A Baroque tour of Europe

The Chamber Orchestra of Philadelphia presents Brandenburg & the Baroque

3 minute read
A view from the back of the theater. The audience is in silhouette and 16 onstage musicians stand for their bows.
Compositions full of life with the Chamber Orchestra of Philadelphia. (Photo by Joshua Hartman.)

The Chamber Orchestra of Philadelphia threaded a needle between three countries in a program dedicated to early modern music, given under the omnibus title Brandenburg & the Baroque. In doing so, they showed how much life still resides in these compositions, which are too often regarded by contemporary listeners as overly fussy or merely decorative.

Small ensembles tend to excel in Baroque works, which were scored for more modest forces than one would expect from a modern-day orchestra. I find it almost invariably disappointing when a large outfit attempts to slim down its sound to create something akin to historically informed performance, where the players tend to be uncomfortable in an unfamiliar idiom and the result sounds quaint rather than vital. When it comes to a chamber concert, though, these selections fit the intimate setting like a glove.

What Vivaldi taught Bach

The level of familiarity and ease exhibited by conductor/harpsichordist Jeffrey Brillhart and his musical forces was evident from the very beginning. Although J. S. Bach took pride of place in the program’s title, only one of his compositions was heard, saved for the last slot of the hourlong performance. But his influence—and the influence of foreign contemporaries on his own work—could be heard throughout.

In fact, Antonio Vivaldi’s Concerto Grosso in D Minor, Op. 3, No. 11 was so loved by Bach that he transcribed it for his own instrument, the organ, shortly after its premiere. Vivaldi himself was a violin virtuoso, and he brought originality and a sense of deep tension to the double solos for the instrument that anchors the piece.

The composition resists an aura of sameness, with interesting shifts in dynamics, orchestral colors, and tempi throughout. The rich violin duet that opens the work, played here with chestnut tone by Luigi Mazzocchi and Natasha Colkett, picks up weight when echoed by cello and harpsichord. Brillhart, conducting from his keyboard, kept the pace flowing effortlessly throughout, while creating a real sense of variation on an instrument that can easily sound monochromatic. At the conclusion, I realized for the first time what a debt Bach’s own Double Violin Concerto, composed 20 years later, owes to Vivaldi.

Rameau and Bach

Brillhart interspersed dance interludes from three operas by Jean-Philippe Rameau throughout the concert. These brief selections underlined the stylistic differences of French Baroque to its German and Italian counterparts—you could draw a straight line to the lushly ornamental but psychologically probing music of Debussy or Poulenc. The string texture shimmered in Les Boréades but remained satisfyingly unblended, allowing a contrast between lively exuberance and impending doom. The Aria for the Muses from Le temple de la Gloire, which often sounds blandly pretty, took on real character and weight, with wind instruments forcefully breaking into the action.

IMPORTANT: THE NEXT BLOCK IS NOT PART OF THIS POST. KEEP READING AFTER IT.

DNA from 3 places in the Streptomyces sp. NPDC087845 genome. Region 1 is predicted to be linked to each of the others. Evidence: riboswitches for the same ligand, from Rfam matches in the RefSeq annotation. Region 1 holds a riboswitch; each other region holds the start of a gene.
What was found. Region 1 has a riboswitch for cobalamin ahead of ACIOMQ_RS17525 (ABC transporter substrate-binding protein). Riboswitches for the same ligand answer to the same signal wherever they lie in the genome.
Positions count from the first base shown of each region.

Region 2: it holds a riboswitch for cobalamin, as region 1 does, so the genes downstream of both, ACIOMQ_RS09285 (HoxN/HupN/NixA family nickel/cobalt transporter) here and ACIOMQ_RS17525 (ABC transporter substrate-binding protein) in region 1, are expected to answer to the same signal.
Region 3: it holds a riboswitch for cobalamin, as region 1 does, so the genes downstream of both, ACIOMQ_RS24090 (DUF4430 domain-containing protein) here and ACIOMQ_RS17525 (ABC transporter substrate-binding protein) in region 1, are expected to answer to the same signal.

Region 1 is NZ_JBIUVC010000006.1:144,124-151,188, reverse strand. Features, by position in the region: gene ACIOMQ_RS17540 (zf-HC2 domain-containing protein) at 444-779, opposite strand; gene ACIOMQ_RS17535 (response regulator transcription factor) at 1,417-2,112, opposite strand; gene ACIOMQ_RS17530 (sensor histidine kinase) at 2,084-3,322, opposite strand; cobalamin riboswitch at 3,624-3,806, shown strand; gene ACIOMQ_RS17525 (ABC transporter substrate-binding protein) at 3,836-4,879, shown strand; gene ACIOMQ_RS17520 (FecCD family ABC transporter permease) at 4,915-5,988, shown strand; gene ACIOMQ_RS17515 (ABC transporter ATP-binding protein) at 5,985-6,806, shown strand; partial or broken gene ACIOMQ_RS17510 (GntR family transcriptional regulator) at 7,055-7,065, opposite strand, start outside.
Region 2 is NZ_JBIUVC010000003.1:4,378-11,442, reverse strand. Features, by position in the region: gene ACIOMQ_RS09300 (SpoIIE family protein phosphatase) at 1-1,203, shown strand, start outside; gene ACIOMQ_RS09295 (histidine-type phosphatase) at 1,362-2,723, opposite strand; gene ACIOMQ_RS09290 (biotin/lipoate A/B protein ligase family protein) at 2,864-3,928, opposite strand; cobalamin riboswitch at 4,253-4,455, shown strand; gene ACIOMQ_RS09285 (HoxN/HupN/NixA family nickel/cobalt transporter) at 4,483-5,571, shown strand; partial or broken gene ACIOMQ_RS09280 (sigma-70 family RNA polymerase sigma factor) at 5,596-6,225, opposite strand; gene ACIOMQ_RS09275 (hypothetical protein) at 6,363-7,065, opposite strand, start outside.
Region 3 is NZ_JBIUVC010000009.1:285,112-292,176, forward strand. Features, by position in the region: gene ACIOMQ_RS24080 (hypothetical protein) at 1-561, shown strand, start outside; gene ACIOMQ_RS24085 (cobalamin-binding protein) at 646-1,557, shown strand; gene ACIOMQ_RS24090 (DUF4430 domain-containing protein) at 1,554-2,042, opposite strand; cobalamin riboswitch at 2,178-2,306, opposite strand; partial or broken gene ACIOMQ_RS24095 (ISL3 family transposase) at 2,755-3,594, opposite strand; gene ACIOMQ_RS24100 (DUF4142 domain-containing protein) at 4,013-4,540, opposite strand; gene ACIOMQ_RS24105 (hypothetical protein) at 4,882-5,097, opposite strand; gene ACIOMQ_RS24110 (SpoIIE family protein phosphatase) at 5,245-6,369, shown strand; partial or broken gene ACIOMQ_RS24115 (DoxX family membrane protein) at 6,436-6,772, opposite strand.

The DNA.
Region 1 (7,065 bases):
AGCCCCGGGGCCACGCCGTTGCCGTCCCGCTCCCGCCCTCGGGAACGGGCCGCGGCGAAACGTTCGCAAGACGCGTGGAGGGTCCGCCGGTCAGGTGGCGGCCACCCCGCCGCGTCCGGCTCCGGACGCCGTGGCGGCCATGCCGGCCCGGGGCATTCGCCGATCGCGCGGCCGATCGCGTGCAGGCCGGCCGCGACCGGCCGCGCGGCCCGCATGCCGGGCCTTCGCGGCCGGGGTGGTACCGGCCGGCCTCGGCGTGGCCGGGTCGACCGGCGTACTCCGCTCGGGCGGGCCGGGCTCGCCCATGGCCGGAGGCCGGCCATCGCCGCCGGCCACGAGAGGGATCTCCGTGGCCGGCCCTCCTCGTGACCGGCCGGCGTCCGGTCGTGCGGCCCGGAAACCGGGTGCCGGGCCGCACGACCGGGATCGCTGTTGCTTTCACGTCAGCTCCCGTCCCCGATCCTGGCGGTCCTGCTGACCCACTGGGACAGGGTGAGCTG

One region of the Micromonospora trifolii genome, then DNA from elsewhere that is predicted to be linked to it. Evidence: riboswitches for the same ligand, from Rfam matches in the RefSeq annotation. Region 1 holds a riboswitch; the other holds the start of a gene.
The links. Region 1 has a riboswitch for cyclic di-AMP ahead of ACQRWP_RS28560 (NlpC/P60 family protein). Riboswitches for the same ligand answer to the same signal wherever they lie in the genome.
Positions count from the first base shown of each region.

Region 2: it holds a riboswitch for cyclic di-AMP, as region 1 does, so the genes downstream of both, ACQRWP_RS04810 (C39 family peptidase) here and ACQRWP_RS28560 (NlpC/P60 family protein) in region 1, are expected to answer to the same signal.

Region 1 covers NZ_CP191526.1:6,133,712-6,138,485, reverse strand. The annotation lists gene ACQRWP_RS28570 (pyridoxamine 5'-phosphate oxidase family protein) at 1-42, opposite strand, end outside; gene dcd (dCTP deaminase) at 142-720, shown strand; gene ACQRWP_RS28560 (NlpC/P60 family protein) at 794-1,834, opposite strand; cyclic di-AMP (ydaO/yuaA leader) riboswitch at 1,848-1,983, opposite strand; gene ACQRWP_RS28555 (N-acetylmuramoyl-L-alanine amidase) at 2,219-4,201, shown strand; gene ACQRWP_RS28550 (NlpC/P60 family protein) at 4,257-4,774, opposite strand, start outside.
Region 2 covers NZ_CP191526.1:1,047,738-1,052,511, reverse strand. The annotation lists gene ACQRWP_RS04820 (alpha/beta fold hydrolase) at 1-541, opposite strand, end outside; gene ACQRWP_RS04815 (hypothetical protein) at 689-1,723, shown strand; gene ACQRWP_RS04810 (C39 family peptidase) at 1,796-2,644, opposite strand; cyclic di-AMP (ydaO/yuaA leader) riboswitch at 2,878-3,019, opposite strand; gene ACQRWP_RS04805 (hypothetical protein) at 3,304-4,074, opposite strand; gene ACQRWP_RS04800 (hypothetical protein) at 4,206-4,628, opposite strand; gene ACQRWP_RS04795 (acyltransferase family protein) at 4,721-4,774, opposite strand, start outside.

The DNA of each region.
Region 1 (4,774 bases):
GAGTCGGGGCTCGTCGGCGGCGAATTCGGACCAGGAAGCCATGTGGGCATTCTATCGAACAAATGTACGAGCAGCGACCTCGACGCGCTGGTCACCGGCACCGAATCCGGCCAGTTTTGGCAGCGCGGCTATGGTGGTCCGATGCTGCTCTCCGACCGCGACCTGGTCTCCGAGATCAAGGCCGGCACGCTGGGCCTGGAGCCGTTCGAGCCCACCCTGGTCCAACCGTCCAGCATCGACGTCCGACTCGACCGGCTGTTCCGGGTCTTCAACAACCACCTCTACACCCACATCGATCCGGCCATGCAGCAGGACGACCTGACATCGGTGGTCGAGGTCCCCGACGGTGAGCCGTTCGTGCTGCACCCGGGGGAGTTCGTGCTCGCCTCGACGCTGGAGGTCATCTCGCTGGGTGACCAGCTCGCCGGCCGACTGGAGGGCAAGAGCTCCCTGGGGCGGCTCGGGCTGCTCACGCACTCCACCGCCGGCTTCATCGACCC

The flute dominates Bach’s Fourth Brandenburg Concerto, and here, soloists Edward Schultz and David DiGiacobbe alternated between a light, pastoral sound and a sense of urgency that matched Mazzocchi’s insistent solo violin line. Brillhart smartly played with dynamics by altering the placement of the wind soloists across the three movements, having them move to the rear of the stage in the Andante, where they seem to be calling to the violin from a great distance. Mazzocchi achieved the racing intensity of Bach’s violin writing, though at times he brushed up against Brillhart’s more moderate tempo.

Academic works

The only disappointment came in the form of two works by Giovanni Battista Sammartini, often called the father of the modern symphony. One can clearly hear the birth pangs of the art form in his fleet compositions, but they lack the style and development of those who succeeded him. To compensate, they require a blood-and-guts approach that throws the music up in the air and lets it spin. Brillhart’s interpretation, however, was rather staid. There is a reason, perhaps, why Sammartini is remembered largely in academic terms, while Bach, Vivaldi, and Rameau all still hold places in the active repertory.

What, When, Where

Brandenburg & the Baroque. Works by Antonio Vivaldi, Jean-Philippe Rameau, Giovanni Battista Sammartini, and J. S. Bach. Conducted by Jeffrey Brillhart. Chamber Orchestra of Philadelphia. $29-$105. February 20 and 21, 2022, at the Kimmel Cultural Campus’s Perelman Theater, 300 S. Broad Street, Philadelphia. (215) 893-1999 or chamberorchestra.org.

All audience members aged 5 years or older must show proof of full Covid-19 vaccination to enter the Kimmel Cultural Campus. Children younger than 5 years must provide a negative PCR test taken within 72 hours of a scheduled event. Masks must be worn at all times. Seating is not distanced.


The Kimmel Cultural Campus is an ADA-compliant venue. Patrons can purchase wheelchair seating or loose chairs online, by calling Patron Services at (215) 893-1999, or by emailing [email protected]. With advance notice, Patron Services can provide options for personal care attendants, American Sign Language, Braille tickets and programs, audio descriptions, and other services.

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